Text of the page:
Register Forgot login?

© 2002-2014
Encyclopaedia Metallum

Best viewed
without Internet Explorer,
in 1280 x 960 resolution
or higher.

Thrash police: 2013 A.D. (date subject to change) - 82%

autothrall, September 13th, 2012

Some dream of perfecting their pastry baking and bonbon skills, so they might end up on an episode of Cupcake Wars. Some just dream of the day they can improve their golf game and compete in some tournament Open. I, on the other hand, dream of melted flesh, nuclear Armageddon and the warring tribes of mutants, cannibals, cockroaches, disgruntled postal employees and other sure survivors that would ensue from such a scenario. When the young Canadians wrote War and Pain, they were thinking of these same things as inspiration, and thus, for all its faults and flaked off rust, I still wanna take this album hand in hand and gallop off into an irradiated cloudset together (we wouldn't be able to see the sun for a few years).

To claim that War and Pain feels underdeveloped compared to later records like Killing Technology, Angel Rat or Nothingface would be an understatement, because this is the antithesis of eloquence and experimentation. This music is not about progression, it's about abuse. Though drummer Away's unique artistic perspective and the hostile, post-apocalyptic lyrics set it apart from quite a number of other speed, thrash or crossover records of its day, you could say Voivod had a lot in common with bands like Cryptic Slaughter and Corrosion of Conformity just as much as it mirrored Venom or Slayer. In fact, despite the fact that the Canadians incorporate a bruising NWOBHM shuffle to some of the riffs here in tracks like "Suck Your Bone" or "War and Pain" itself, with a few heavier muted metal passages, this is pretty much a punk album, with simplistic chord patterns that are half the time predictable, half the time spinning off into something more unusual. Mad Max anarchy unfolds throughout the track list, but then there seems to be that added edge of ambition and musicianship which separated the two strains of extremity.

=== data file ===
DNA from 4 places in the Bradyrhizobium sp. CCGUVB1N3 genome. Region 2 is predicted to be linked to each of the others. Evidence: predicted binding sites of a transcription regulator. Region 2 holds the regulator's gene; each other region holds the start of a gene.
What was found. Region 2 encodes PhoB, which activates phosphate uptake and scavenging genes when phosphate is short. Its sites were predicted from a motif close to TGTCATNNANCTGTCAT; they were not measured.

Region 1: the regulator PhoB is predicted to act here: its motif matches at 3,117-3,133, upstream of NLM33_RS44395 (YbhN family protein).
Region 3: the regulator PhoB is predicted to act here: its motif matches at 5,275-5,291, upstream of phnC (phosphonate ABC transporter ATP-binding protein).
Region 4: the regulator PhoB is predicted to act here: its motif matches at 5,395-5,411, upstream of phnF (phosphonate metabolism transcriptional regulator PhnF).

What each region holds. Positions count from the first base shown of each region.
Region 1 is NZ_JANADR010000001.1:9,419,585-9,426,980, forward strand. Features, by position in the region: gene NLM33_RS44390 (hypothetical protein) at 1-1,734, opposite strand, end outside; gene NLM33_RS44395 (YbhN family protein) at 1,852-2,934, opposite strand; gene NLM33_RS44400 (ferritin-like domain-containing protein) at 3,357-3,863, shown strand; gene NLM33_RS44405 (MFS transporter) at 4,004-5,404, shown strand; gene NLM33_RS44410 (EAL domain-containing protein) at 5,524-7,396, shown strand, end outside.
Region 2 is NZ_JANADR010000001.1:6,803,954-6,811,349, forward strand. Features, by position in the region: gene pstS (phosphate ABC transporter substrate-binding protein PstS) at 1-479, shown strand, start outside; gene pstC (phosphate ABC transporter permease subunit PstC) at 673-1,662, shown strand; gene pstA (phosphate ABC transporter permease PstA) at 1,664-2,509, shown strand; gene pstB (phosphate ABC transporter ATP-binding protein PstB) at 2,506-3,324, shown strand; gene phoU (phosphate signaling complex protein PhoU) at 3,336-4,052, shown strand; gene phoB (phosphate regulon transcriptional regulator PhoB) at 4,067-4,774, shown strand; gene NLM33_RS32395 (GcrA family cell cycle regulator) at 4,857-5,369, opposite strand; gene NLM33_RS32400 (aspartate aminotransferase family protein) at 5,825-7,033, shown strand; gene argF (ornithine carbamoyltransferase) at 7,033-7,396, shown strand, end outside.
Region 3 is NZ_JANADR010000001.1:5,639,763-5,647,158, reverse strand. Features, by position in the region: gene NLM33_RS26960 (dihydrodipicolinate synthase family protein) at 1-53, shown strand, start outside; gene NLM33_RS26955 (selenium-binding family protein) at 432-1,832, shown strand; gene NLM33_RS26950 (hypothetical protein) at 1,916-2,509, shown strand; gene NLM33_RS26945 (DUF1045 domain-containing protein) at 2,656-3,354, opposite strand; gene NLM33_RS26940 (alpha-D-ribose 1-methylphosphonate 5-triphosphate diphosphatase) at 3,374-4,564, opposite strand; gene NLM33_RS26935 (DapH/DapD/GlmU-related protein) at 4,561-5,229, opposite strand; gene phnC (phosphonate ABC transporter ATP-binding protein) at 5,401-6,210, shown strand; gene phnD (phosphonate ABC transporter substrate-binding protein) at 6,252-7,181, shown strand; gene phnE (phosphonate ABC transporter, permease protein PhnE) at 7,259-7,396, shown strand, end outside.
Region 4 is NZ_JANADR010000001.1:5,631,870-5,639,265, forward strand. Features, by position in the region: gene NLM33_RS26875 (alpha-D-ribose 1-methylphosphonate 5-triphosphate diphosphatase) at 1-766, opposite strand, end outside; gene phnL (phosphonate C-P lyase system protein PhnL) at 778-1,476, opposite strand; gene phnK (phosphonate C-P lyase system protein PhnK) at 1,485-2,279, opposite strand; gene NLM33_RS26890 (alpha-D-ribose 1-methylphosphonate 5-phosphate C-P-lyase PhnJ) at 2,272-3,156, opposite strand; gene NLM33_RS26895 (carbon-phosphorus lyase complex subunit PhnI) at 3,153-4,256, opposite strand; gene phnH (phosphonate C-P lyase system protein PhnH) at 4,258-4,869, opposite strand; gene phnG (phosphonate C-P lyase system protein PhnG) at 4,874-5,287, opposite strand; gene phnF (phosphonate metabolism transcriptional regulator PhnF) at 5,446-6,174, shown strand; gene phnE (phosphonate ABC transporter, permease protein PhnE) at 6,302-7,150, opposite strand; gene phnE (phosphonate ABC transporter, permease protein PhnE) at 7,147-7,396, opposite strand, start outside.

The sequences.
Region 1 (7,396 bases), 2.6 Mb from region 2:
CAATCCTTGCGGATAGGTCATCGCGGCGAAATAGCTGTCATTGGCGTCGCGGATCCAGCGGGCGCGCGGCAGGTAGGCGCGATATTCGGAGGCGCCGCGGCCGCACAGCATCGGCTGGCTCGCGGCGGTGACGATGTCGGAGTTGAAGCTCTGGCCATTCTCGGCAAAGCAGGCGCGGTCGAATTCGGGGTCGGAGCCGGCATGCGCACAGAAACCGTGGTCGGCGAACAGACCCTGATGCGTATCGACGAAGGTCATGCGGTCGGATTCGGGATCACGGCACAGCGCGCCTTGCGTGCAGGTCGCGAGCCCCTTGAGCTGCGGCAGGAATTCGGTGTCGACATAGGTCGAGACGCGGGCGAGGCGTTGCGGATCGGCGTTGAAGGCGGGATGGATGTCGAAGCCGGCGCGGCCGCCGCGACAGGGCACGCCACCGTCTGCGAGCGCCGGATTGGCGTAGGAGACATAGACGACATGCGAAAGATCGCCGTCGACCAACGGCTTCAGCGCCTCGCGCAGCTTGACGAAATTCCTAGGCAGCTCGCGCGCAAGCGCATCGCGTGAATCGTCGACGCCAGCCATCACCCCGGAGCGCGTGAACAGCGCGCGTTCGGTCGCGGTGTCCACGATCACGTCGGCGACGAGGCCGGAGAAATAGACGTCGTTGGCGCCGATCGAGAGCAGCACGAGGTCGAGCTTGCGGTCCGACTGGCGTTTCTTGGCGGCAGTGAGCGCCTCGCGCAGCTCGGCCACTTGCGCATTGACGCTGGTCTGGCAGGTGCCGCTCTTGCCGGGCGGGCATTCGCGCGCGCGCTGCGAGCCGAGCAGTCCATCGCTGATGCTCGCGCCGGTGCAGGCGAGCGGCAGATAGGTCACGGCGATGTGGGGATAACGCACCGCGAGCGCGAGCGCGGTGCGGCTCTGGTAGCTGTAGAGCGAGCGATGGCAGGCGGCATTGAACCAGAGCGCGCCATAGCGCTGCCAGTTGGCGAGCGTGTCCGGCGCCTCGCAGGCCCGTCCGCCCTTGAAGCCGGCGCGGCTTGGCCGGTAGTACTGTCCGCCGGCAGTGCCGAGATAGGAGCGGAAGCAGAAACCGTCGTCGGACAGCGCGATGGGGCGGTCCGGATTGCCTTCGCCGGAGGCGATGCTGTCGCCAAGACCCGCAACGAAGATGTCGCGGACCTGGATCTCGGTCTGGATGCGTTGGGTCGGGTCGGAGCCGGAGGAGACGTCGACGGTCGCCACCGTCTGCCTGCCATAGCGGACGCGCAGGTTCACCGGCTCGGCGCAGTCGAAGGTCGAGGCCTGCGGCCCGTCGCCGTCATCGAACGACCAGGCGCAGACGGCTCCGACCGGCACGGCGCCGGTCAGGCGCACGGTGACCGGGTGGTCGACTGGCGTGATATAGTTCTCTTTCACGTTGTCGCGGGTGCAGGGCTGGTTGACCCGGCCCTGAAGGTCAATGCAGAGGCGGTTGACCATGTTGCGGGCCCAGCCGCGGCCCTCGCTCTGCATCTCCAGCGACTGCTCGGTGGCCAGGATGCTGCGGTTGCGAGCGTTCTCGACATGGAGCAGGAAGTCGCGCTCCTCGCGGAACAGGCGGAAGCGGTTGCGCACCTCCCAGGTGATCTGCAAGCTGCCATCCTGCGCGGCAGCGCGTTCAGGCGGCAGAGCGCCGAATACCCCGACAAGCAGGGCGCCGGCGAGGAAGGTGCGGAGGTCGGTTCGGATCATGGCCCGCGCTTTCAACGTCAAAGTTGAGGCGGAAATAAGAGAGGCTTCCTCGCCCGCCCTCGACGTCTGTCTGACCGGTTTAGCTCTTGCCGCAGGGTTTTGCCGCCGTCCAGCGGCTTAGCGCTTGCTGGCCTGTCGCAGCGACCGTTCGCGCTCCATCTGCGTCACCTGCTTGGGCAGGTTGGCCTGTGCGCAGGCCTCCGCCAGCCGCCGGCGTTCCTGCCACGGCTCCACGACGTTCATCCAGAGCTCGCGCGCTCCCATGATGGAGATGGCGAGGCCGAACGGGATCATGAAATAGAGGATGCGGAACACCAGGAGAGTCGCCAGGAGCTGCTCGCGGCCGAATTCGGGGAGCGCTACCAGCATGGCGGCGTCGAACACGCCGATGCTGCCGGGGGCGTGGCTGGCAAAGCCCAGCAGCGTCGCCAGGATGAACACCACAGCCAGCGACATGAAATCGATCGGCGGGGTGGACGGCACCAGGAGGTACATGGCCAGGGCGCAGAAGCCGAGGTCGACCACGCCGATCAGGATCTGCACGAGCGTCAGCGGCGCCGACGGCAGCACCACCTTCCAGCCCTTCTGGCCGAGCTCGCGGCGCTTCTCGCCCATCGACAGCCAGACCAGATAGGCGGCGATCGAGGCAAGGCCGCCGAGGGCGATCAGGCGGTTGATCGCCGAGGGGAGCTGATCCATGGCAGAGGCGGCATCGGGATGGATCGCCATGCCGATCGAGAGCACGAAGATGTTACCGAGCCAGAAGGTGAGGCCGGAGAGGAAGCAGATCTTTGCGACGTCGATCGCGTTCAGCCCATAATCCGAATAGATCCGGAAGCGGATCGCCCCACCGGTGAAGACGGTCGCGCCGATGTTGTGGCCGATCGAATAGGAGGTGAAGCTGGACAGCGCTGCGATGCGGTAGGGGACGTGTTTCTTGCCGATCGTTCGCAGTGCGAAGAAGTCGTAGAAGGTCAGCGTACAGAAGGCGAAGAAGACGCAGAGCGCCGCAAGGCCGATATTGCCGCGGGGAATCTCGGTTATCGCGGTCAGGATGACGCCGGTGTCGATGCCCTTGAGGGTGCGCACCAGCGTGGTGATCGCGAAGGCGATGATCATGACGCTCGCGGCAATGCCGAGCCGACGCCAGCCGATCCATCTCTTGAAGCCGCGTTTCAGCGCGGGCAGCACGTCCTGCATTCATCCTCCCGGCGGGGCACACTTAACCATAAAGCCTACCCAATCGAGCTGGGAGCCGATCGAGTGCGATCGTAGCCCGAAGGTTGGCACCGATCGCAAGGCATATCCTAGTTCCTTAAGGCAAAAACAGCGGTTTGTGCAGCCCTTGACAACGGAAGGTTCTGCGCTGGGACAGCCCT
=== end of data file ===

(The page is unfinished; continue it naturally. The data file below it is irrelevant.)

But, as crude as this debut felt, even for the year of its release, there is something tangibly charming about the Canadians. For one, the vocals of Snake here were intense, placing a strained, growling edge on that post punk inflection he would hone through the rest of the band's career (1987 and beyond). The bass is far more prominent and repulsive than most punk music, making it feel more like a caustic, ghetto grind. The guitar tone is quite choppy here, and really the whole album feels like a mess, but there was already something about Piggy's playing that set him apart. The leads in tunes like "War and Pain" were more or less your average blues wailing, but then he'd explode off into other techniques that were more redolent of an Eddie Van Halen if he had been soaked in rust and radiation. The overall aesthetic to the album is one of anger and darkness, it never feels bright or even remotely enthusiastic, but there are a few more psychedelic passages like the end of the title track, or the echoed intro to "Voivod" itself" which foreshadow the band's future.

War and Pain is a great record to throw on if you're in the mood for something unfettered by the burdens of polish and professionalism. I actually like to shuffle these tunes in a playlist with Corrosion of Conformity's Animosity, Repulsion's Horrified, and selections from the Misfits, GBH, The Exploited, maybe some early stuff from The Accused; a giant, splatterific, Cold War terror and gore grinding punk-metal paean that really stirs up the blood. It's also got some parallels to Venom's first few records in terms of just that raw level of theatrical aggression, not to mention the bass-driven foundation for the songs is highly similar to that of the mighty Motörhead. I don't want to deceive anyone, though, this is pure primacy compared to even the band's sophomore Rrröööaaarrr, and I'm far more of a fan of their 1987-1989 material than anything else. That said, I've grown to appreciate this debut forever for its repugnant innocence, bleak world view and utter disregard for subtlety and taste. The 3-CD reissue from 2004 is fucking phenomenal, packed with live demos, videos, and whatever you'd want from this period other than locks of Blacky's hair.

-autothrall
http://www.fromthedustreturned.com